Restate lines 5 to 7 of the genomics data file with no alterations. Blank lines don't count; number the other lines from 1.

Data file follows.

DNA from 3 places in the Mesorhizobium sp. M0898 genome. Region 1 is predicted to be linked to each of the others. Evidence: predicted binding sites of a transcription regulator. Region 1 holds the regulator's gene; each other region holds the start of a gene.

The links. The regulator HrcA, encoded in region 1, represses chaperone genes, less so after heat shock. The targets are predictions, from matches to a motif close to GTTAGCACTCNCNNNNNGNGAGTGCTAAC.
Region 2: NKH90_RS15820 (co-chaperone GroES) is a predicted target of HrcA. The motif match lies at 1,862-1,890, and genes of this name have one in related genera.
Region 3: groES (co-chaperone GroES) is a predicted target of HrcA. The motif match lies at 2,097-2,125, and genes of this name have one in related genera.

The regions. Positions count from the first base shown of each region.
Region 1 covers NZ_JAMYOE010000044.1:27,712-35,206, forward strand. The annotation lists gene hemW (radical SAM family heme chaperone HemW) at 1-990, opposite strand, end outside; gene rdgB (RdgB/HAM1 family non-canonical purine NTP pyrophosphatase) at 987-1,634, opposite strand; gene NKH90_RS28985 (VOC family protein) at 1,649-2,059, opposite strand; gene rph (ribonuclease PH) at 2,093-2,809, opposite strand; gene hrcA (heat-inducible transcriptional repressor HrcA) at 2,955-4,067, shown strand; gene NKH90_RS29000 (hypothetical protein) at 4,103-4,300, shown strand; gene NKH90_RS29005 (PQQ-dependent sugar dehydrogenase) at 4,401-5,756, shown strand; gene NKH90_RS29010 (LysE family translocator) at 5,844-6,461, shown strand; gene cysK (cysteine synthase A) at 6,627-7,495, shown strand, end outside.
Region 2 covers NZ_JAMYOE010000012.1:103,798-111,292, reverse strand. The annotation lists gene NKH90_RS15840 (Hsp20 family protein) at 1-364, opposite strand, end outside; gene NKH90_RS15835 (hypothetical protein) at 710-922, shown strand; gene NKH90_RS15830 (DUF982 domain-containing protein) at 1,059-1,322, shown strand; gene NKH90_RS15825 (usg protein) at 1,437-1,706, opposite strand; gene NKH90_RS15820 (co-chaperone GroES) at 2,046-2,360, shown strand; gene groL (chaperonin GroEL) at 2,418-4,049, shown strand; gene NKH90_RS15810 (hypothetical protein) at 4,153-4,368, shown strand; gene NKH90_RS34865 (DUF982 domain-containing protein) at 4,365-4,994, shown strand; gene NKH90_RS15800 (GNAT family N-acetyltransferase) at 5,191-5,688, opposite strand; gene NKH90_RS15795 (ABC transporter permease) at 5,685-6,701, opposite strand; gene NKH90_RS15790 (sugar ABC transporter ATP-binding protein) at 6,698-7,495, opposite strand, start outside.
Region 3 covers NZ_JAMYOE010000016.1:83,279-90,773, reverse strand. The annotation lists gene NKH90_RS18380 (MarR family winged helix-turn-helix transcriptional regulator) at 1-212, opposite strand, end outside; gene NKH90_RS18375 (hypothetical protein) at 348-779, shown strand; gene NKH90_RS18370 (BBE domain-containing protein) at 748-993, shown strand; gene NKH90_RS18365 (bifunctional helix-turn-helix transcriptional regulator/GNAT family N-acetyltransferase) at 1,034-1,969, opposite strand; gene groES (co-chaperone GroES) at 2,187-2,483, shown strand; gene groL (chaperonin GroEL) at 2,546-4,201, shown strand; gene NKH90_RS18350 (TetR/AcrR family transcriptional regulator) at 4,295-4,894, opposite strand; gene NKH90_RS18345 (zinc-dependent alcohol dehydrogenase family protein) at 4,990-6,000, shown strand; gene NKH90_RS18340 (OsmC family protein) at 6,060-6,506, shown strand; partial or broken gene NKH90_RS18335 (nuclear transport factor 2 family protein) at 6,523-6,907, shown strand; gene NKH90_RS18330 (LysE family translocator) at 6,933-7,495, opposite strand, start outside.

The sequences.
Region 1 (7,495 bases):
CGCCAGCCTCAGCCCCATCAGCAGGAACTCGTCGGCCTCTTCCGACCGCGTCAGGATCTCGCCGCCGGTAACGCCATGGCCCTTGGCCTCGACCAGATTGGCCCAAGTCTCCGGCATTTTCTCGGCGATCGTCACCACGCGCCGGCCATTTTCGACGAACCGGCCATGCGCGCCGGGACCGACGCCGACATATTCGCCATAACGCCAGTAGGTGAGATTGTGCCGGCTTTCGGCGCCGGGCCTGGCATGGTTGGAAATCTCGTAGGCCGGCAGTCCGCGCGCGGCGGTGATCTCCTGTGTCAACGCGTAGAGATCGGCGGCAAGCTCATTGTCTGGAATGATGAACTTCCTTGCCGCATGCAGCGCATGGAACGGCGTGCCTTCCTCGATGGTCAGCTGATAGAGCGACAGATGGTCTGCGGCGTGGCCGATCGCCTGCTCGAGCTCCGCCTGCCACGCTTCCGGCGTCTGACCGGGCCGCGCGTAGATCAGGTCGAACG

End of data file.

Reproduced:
The regions. Positions count from the first base shown of each region.
Region 1 covers NZ_JAMYOE010000044.1:27,712-35,206, forward strand. The annotation lists gene hemW (radical SAM family heme chaperone HemW) at 1-990, opposite strand, end outside; gene rdgB (RdgB/HAM1 family non-canonical purine NTP pyrophosphatase) at 987-1,634, opposite strand; gene NKH90_RS28985 (VOC family protein) at 1,649-2,059, opposite strand; gene rph (ribonuclease PH) at 2,093-2,809, opposite strand; gene hrcA (heat-inducible transcriptional repressor HrcA) at 2,955-4,067, shown strand; gene NKH90_RS29000 (hypothetical protein) at 4,103-4,300, shown strand; gene NKH90_RS29005 (PQQ-dependent sugar dehydrogenase) at 4,401-5,756, shown strand; gene NKH90_RS29010 (LysE family translocator) at 5,844-6,461, shown strand; gene cysK (cysteine synthase A) at 6,627-7,495, shown strand, end outside.
Region 2 covers NZ_JAMYOE010000012.1:103,798-111,292, reverse strand. The annotation lists gene NKH90_RS15840 (Hsp20 family protein) at 1-364, opposite strand, end outside; gene NKH90_RS15835 (hypothetical protein) at 710-922, shown strand; gene NKH90_RS15830 (DUF982 domain-containing protein) at 1,059-1,322, shown strand; gene NKH90_RS15825 (usg protein) at 1,437-1,706, opposite strand; gene NKH90_RS15820 (co-chaperone GroES) at 2,046-2,360, shown strand; gene groL (chaperonin GroEL) at 2,418-4,049, shown strand; gene NKH90_RS15810 (hypothetical protein) at 4,153-4,368, shown strand; gene NKH90_RS34865 (DUF982 domain-containing protein) at 4,365-4,994, shown strand; gene NKH90_RS15800 (GNAT family N-acetyltransferase) at 5,191-5,688, opposite strand; gene NKH90_RS15795 (ABC transporter permease) at 5,685-6,701, opposite strand; gene NKH90_RS15790 (sugar ABC transporter ATP-binding protein) at 6,698-7,495, opposite strand, start outside.